Day 7 – The only power we actually have



One of the most important things I’ve come to realize is that the only power we actually have is over ourselves. By this I mean it is impossible to make anyone else do something that they don’t want to do or be something they aren’t willing to be. They have to consent as well. They have to be open and willing as well. And there isn’t anything that I can do to force this. With my nephews and my son it was easy to be open to their love. It was easy to trust that I wanted to love them and wanted them in my life. When it comes to other kinds of relationships, both friendships, but more importantly with intimate relationships it is a lot more difficult for me to be willing to be open. I’m not sure that it hasn’t gotten harder since learning that I can’t make someone love me. It simply has to be something that they choose and something that I have to trust. Although I also find it a little bit easier, as well, because I’m less confused about what needs to happen and what I want in order to make anything happen. And I think that knowledge is extremely beneficial.

But the aspect that has been on my mind lately is how difficult it can be to have to let go. We can’t force others to do well if they aren’t going to choose to. We can’t make our kids do well in school if they don’t want to. We can’t make them socialize with the people we would prefer, or date or marry who we would prefer. We can’t make the people we love have the life we think they should have. And letting go of what we want can be extremely difficult. We can’t live anyone’s life for them. We have to let people make mistakes. And watching that happen with no control over it is hard under any circumstance – parent, child, friend, significant other. So in the end all we can really control is ourselves. And letting go of that need to change the paths that others are on is something that we have to do for ourselves. It doesn’t mean we have to leave them alone, but in some cases that is what’s best. It doesn’t mean we can’t encourage them, or offer assistance. But we have to be willing to allow them to make their own decisions, because no one responds well to excessive pressure. The pot will always boil over in those cases. Excessive worrying is just as traumatic, only we are hurting ourselves. Looking at ourselves, understanding our role, learning how we can best approach the situation in a way that is beneficial for both people is the only way for anything worthwhile to emerge. We have to use the power that we have over ourselves in order to help others who we want to help. We can’t force others to do anything, but we can make the right choices for us.

About laurenc129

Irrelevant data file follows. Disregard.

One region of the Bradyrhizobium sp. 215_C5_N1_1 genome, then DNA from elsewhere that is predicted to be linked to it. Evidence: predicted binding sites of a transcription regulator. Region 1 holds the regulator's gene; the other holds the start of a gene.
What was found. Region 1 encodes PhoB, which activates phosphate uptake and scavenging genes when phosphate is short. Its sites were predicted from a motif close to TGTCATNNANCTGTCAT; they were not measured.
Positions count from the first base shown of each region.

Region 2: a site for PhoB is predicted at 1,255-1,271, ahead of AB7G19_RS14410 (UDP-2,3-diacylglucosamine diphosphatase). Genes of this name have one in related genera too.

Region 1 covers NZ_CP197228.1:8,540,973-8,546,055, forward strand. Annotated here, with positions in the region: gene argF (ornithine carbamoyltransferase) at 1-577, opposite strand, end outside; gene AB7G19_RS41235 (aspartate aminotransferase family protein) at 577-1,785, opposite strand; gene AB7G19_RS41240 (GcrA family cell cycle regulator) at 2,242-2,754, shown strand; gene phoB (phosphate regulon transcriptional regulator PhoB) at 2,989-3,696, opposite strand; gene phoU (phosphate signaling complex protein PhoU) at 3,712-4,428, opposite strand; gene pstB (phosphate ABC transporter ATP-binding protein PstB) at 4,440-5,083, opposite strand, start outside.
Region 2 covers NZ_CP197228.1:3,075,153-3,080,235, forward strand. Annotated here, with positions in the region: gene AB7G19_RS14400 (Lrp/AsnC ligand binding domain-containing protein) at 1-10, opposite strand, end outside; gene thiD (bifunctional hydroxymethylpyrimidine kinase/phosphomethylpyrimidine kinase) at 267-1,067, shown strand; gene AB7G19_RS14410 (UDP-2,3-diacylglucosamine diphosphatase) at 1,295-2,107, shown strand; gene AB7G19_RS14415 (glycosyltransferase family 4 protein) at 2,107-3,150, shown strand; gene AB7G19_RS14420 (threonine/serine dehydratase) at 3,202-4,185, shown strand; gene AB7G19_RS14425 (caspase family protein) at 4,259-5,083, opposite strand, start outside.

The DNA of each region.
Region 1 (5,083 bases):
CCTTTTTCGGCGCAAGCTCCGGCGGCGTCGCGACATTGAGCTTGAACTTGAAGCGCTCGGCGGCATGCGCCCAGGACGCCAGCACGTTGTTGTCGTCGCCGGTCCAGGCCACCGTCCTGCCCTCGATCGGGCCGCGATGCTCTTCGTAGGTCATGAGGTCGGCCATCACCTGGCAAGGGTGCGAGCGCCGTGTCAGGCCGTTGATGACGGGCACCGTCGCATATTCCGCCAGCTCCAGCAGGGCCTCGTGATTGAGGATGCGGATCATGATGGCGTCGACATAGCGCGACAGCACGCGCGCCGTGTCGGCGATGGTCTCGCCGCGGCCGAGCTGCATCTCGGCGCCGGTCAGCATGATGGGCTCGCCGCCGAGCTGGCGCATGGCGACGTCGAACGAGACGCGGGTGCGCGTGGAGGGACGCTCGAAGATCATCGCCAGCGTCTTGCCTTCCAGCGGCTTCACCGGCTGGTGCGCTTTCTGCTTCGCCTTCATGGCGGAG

I'm a mom. Sometimes my hands turn orange. Other times I write. On twitter: @laurenc129

Posted on May 7, 2012, in 31 days of May, babies and bugs, writing and tagged , , , , , , , , , , , , . Bookmark the permalink. 6 Comments.

  1. Good one Lauren.

    Your post reminds me of Mahatma Gandhi’s famous quote:

    “Be the change you want to see in the world”

    Though it is not exactly the same issue that you’re talking about but offers some help if you think about it.

    The way I deal with this issue is that I don’t expect anything in return (or having expectations) from others. I know it is very difficult to practice but has helped me to keep my focus and progress in life.



    • That’s part of “The Four Agreements.” One of my favorite books! Removing expectations is hard to do. But it is helpful to remember and to work into your life. It helps being the focus back to why we do the things we do. Thanks for sharing! 🙂


  2. That picture makes me think of my son…

    Anyway… I agree completely… I once had an ex tell me “you can’t make someone happy” and that’s true. God knows I’ve tried. And God knows I’ve given up trying too LOL

    I would agree with you too, that you can’t make anyone do *anything* – there’s always a choice. Even under the most dire circumstances, like holding a loved one hostage, there is always that choice.

    I found your words encouraging tonight… I need to stop beating myself up… thanks 🙂


  3. You’re right we cannot control anyone else. What we can do is control what we teach our younger children during the everyday circumstances. We can teach them how to choose friends wisely, how to treat others, how to respect themselves and to affirm them whenever we get the opportunity to do so…in order that they have the necessary self-esteem needed to get through what life holds for them in the future.

    When we do these things then we need to let them go and make their way in the world. They will make bad and good choices, but by the time they are of age all we can hope for is that most of their decisions are good ones. At that point we do not have any control.

    It takes time and years of learning this though, and as humans we do worry and wish sometimes that we still could help them make their choices.

    Lastly all that we can control is how we react to the situations and that’s all we have control over…..Diane


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